• Alcohol - Drinking alcohol on stimulants is considered risky because it reduces the sedative effects of the alcohol that the body uses to gauge drunkenness. This often leads to excessive drinking with greatly reduced inhibitions, increasing the risk of liver damage and increased dehydration. The effects of stimulants will also allow one to drink past a point where they might normally pass out, increasing the risk. If you do decide to do this then you should set a limit of how much you will drink each hour and stick to it, bearing in mind that you will feel the alcohol and the stimulant less.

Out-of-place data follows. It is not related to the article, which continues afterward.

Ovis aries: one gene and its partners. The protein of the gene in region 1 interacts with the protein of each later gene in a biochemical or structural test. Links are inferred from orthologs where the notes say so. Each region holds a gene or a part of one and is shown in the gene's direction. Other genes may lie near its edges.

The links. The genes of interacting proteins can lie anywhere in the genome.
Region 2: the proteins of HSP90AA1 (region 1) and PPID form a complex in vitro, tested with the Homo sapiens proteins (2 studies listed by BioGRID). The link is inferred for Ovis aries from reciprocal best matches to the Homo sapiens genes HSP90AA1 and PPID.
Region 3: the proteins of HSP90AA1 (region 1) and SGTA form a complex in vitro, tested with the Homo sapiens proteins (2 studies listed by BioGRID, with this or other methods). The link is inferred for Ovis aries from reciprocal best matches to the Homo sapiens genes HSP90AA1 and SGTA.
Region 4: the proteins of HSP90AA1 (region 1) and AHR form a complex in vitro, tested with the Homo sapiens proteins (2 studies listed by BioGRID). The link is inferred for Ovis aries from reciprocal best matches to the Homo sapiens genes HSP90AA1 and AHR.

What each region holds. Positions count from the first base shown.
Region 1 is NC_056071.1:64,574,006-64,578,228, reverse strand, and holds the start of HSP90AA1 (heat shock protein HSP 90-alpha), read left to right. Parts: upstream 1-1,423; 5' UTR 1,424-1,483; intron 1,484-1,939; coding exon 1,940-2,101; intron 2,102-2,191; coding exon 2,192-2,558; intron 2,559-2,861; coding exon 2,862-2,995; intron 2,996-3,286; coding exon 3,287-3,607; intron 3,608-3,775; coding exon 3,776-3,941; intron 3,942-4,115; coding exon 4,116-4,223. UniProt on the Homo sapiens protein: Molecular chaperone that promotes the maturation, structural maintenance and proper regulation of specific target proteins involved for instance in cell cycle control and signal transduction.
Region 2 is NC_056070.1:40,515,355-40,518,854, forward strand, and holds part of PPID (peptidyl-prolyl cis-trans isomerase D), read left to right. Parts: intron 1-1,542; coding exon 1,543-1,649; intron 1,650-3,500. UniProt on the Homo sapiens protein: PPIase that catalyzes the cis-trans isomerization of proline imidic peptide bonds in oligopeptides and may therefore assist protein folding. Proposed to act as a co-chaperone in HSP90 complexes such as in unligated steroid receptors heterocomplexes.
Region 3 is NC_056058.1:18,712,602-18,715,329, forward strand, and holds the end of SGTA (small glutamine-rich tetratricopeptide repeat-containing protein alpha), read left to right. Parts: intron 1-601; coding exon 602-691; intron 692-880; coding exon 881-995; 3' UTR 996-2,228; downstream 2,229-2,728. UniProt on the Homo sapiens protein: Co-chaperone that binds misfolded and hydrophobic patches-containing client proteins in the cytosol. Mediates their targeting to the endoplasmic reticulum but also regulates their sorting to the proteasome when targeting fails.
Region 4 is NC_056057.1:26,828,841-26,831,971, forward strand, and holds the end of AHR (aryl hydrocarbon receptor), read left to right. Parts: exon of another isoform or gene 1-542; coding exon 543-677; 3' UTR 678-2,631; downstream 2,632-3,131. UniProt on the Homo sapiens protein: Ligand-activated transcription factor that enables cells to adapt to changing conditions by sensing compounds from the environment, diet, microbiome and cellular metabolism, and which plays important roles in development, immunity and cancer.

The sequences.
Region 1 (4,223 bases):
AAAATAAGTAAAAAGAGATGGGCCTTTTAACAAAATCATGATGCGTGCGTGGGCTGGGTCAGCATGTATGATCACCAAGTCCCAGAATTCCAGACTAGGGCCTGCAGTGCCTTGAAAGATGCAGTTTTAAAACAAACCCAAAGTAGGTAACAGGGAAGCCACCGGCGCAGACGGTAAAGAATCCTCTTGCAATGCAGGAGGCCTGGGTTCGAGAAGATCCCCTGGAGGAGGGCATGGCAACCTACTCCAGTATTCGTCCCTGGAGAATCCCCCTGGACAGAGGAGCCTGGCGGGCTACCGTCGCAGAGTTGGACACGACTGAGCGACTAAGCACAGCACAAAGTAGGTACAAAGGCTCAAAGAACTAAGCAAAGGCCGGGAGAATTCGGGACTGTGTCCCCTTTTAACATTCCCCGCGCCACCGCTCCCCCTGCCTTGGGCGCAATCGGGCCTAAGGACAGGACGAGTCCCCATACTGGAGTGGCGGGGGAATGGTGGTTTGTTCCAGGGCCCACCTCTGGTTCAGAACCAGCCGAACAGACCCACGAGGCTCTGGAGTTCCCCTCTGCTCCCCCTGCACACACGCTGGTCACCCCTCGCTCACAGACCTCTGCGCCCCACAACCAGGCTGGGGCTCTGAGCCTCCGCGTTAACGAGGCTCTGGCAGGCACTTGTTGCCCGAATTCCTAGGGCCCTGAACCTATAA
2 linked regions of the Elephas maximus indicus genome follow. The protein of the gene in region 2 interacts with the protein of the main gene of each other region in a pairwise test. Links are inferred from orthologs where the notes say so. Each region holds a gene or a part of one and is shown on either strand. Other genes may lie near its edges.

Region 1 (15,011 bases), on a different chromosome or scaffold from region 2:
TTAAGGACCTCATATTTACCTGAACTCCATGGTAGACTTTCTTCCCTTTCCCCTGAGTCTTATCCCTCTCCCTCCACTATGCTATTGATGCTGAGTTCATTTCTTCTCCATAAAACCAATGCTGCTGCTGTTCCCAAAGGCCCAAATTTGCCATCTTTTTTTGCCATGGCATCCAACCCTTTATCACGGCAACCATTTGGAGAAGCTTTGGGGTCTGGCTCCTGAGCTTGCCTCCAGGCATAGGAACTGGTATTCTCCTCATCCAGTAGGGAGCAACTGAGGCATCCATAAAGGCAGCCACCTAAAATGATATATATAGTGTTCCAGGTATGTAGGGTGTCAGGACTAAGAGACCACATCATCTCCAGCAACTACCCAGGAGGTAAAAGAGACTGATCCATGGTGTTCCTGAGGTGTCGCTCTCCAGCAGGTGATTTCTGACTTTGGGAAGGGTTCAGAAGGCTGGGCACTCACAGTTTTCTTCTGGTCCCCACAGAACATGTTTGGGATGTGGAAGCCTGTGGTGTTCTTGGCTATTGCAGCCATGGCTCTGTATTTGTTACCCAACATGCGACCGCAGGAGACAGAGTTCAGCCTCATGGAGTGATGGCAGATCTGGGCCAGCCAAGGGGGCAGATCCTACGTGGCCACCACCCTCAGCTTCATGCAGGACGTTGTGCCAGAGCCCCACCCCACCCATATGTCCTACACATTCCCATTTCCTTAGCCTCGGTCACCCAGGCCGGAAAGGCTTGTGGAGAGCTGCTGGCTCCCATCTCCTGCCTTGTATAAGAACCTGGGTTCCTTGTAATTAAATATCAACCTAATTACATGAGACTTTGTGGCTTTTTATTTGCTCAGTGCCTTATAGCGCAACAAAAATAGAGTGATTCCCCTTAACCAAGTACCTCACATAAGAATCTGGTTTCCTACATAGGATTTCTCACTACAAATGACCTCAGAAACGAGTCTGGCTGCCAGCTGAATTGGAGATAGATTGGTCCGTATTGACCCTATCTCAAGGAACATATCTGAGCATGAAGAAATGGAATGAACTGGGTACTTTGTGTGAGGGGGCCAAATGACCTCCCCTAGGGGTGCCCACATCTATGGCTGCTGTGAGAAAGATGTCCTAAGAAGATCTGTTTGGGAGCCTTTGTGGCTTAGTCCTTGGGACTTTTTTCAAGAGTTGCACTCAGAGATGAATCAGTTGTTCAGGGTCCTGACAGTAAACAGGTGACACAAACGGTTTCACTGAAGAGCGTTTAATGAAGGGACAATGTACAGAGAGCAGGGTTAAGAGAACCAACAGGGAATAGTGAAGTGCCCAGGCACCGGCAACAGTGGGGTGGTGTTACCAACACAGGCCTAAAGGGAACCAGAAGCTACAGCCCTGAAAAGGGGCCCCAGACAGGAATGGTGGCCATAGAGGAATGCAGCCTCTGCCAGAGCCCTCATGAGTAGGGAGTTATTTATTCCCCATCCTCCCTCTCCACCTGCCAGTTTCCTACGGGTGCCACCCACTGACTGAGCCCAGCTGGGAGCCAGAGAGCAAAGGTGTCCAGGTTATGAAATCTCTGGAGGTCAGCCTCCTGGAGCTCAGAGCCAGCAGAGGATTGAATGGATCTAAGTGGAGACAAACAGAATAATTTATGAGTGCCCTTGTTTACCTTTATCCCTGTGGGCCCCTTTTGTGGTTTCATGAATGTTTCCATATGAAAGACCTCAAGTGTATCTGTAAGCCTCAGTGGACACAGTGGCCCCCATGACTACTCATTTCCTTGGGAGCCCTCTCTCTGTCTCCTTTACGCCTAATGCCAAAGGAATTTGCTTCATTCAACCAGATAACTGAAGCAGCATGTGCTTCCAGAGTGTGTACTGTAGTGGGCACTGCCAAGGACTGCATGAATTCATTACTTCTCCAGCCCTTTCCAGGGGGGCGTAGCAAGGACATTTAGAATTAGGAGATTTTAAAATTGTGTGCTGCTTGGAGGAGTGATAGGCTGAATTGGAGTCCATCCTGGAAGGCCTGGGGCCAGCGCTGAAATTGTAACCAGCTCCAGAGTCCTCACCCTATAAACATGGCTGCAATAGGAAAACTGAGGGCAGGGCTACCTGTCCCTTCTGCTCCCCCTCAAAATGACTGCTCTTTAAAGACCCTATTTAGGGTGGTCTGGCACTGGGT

• GHB/GBL - Stimulants increase respiration rate allowing a higher dose of sedatives. If the stimulant wears off first then the depressant effects of the GHB/GBL may overcome the user and cause respiratory arrest.
  • Opioids - Stimulants increase respiration rate allowing a higher dose of opiates. If the stimulant wears off first then the opiate may overcome the patient and cause respiratory arrest.